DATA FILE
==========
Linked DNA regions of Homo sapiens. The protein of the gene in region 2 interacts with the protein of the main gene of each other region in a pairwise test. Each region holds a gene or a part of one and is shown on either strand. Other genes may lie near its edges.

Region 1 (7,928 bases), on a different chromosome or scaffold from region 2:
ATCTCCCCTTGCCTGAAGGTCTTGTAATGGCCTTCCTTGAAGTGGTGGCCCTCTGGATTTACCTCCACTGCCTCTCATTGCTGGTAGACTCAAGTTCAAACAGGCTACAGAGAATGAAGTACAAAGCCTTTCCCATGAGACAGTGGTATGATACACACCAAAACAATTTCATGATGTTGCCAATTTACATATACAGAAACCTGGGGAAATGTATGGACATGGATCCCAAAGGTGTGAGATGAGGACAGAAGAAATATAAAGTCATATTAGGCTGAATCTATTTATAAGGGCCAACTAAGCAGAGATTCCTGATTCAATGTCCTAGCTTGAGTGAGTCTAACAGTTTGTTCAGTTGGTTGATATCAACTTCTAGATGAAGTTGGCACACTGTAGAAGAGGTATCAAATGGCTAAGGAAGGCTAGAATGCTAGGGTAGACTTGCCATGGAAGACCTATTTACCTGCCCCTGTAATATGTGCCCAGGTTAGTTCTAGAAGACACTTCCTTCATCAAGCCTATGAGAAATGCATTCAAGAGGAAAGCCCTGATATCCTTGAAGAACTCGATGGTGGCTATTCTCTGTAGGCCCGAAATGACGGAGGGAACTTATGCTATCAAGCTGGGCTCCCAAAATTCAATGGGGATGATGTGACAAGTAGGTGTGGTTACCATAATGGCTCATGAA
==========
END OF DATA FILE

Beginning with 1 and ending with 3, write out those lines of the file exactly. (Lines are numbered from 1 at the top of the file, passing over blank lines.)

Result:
Linked DNA regions of Homo sapiens. The protein of the gene in region 2 interacts with the protein of the main gene of each other region in a pairwise test. Each region holds a gene or a part of one and is shown on either strand. Other genes may lie near its edges.

Region 1 (7,928 bases), on a different chromosome or scaffold from region 2:
ATCTCCCCTTGCCTGAAGGTCTTGTAATGGCCTTCCTTGAAGTGGTGGCCCTCTGGATTTACCTCCACTGCCTCTCATTGCTGGTAGACTCAAGTTCAAACAGGCTACAGAGAATGAAGTACAAAGCCTTTCCCATGAGACAGTGGTATGATACACACCAAAACAATTTCATGATGTTGCCAATTTACATATACAGAAACCTGGGGAAATGTATGGACATGGATCCCAAAGGTGTGAGATGAGGACAGAAGAAATATAAAGTCATATTAGGCTGAATCTATTTATAAGGGCCAACTAAGCAGAGATTCCTGATTCAATGTCCTAGCTTGAGTGAGTCTAACAGTTTGTTCAGTTGGTTGATATCAACTTCTAGATGAAGTTGGCACACTGTAGAAGAGGTATCAAATGGCTAAGGAAGGCTAGAATGCTAGGGTAGACTTGCCATGGAAGACCTATTTACCTGCCCCTGTAATATGTGCCCAGGTTAGTTCTAGAAGACACTTCCTTCATCAAGCCTATGAGAAATGCATTCAAGAGGAAAGCCCTGATATCCTTGAAGAACTCGATGGTGGCTATTCTCTGTAGGCCCGAAATGACGGAGGGAACTTATGCTATCAAGCTGGGCTCCCAAAATTCAATGGGGATGATGTGACAAGTAGGTGTGGTTACCATAATGGCTCATGAA